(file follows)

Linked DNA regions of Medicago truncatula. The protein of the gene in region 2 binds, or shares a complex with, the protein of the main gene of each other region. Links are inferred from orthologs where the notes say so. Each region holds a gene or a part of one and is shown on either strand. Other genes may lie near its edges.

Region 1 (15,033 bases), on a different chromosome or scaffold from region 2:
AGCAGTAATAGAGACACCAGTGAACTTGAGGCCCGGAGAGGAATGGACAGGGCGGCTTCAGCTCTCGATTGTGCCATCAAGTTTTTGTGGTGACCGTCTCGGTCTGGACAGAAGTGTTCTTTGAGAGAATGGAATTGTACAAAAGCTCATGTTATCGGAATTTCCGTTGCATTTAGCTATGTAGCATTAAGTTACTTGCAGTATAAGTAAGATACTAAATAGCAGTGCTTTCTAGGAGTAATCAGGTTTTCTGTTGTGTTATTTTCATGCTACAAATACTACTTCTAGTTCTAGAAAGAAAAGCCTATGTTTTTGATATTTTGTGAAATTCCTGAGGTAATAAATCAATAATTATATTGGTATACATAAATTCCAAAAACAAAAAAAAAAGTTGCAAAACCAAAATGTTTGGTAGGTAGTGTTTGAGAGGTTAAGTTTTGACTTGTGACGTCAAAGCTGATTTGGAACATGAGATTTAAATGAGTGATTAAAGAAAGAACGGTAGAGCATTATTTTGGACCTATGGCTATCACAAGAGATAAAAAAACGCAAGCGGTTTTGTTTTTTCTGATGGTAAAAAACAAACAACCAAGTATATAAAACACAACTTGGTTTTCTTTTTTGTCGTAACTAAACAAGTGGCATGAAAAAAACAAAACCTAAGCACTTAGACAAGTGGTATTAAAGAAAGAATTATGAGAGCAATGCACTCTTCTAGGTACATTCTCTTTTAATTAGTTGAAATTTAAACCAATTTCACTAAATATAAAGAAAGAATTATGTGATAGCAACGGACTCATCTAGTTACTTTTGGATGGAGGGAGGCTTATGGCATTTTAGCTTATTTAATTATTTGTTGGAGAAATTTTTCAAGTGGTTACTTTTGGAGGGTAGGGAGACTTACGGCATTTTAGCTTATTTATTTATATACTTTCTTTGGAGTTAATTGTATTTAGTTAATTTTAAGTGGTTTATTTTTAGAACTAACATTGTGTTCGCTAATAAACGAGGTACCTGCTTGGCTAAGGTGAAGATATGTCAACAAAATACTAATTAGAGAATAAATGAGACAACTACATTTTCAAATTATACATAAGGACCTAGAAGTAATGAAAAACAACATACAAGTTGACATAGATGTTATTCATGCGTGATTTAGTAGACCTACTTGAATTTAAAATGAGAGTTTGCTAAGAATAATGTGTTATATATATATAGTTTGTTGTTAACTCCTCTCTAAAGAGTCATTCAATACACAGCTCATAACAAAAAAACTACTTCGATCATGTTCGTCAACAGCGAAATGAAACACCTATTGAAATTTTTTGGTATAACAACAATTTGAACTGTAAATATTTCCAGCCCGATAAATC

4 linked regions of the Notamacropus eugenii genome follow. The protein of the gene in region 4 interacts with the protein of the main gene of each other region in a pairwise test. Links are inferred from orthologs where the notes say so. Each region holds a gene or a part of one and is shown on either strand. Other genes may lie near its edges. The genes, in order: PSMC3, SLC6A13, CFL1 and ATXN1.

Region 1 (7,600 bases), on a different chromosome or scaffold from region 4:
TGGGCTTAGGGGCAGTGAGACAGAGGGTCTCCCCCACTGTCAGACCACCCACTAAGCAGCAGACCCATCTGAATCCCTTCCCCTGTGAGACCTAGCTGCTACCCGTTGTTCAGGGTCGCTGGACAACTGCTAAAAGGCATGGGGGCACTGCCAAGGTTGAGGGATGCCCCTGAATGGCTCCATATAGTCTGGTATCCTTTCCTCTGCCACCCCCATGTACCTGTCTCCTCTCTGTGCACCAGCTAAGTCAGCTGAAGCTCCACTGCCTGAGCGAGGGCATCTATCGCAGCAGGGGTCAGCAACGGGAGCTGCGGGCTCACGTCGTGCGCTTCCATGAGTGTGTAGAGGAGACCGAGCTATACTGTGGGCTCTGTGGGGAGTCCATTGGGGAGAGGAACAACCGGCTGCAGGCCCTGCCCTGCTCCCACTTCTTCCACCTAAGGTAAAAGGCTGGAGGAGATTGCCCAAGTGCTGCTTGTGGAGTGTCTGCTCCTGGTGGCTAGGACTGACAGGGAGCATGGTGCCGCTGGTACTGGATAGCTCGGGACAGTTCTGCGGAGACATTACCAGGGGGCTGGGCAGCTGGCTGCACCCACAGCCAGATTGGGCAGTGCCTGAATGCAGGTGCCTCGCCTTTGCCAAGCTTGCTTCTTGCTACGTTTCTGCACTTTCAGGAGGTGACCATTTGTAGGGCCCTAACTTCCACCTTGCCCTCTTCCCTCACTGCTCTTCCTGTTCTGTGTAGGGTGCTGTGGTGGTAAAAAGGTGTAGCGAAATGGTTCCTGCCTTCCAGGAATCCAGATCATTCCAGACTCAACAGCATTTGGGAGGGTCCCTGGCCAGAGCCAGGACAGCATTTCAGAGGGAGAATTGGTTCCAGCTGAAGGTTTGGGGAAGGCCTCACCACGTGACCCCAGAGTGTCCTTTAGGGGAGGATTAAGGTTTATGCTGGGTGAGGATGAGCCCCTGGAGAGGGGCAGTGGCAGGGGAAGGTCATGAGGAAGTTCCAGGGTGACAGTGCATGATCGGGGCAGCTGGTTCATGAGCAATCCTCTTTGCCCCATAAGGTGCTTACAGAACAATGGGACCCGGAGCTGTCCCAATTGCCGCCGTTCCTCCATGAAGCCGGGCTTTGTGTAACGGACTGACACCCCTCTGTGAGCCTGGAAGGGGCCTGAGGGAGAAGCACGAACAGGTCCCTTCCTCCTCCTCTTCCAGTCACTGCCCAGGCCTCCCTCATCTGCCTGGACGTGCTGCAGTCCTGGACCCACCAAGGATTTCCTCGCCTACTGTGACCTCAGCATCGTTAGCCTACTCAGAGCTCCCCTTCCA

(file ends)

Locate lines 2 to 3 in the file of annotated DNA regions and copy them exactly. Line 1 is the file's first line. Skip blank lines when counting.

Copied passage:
Region 1 (15,033 bases), on a different chromosome or scaffold from region 2:
AGCAGTAATAGAGACACCAGTGAACTTGAGGCCCGGAGAGGAATGGACAGGGCGGCTTCAGCTCTCGATTGTGCCATCAAGTTTTTGTGGTGACCGTCTCGGTCTGGACAGAAGTGTTCTTTGAGAGAATGGAATTGTACAAAAGCTCATGTTATCGGAATTTCCGTTGCATTTAGCTATGTAGCATTAAGTTACTTGCAGTATAAGTAAGATACTAAATAGCAGTGCTTTCTAGGAGTAATCAGGTTTTCTGTTGTGTTATTTTCATGCTACAAATACTACTTCTAGTTCTAGAAAGAAAAGCCTATGTTTTTGATATTTTGTGAAATTCCTGAGGTAATAAATCAATAATTATATTGGTATACATAAATTCCAAAAACAAAAAAAAAAGTTGCAAAACCAAAATGTTTGGTAGGTAGTGTTTGAGAGGTTAAGTTTTGACTTGTGACGTCAAAGCTGATTTGGAACATGAGATTTAAATGAGTGATTAAAGAAAGAACGGTAGAGCATTATTTTGGACCTATGGCTATCACAAGAGATAAAAAAACGCAAGCGGTTTTGTTTTTTCTGATGGTAAAAAACAAACAACCAAGTATATAAAACACAACTTGGTTTTCTTTTTTGTCGTAACTAAACAAGTGGCATGAAAAAAACAAAACCTAAGCACTTAGACAAGTGGTATTAAAGAAAGAATTATGAGAGCAATGCACTCTTCTAGGTACATTCTCTTTTAATTAGTTGAAATTTAAACCAATTTCACTAAATATAAAGAAAGAATTATGTGATAGCAACGGACTCATCTAGTTACTTTTGGATGGAGGGAGGCTTATGGCATTTTAGCTTATTTAATTATTTGTTGGAGAAATTTTTCAAGTGGTTACTTTTGGAGGGTAGGGAGACTTACGGCATTTTAGCTTATTTATTTATATACTTTCTTTGGAGTTAATTGTATTTAGTTAATTTTAAGTGGTTTATTTTTAGAACTAACATTGTGTTCGCTAATAAACGAGGTACCTGCTTGGCTAAGGTGAAGATATGTCAACAAAATACTAATTAGAGAATAAATGAGACAACTACATTTTCAAATTATACATAAGGACCTAGAAGTAATGAAAAACAACATACAAGTTGACATAGATGTTATTCATGCGTGATTTAGTAGACCTACTTGAATTTAAAATGAGAGTTTGCTAAGAATAATGTGTTATATATATATAGTTTGTTGTTAACTCCTCTCTAAAGAGTCATTCAATACACAGCTCATAACAAAAAAACTACTTCGATCATGTTCGTCAACAGCGAAATGAAACACCTATTGAAATTTTTTGGTATAACAACAATTTGAACTGTAAATATTTCCAGCCCGATAAATC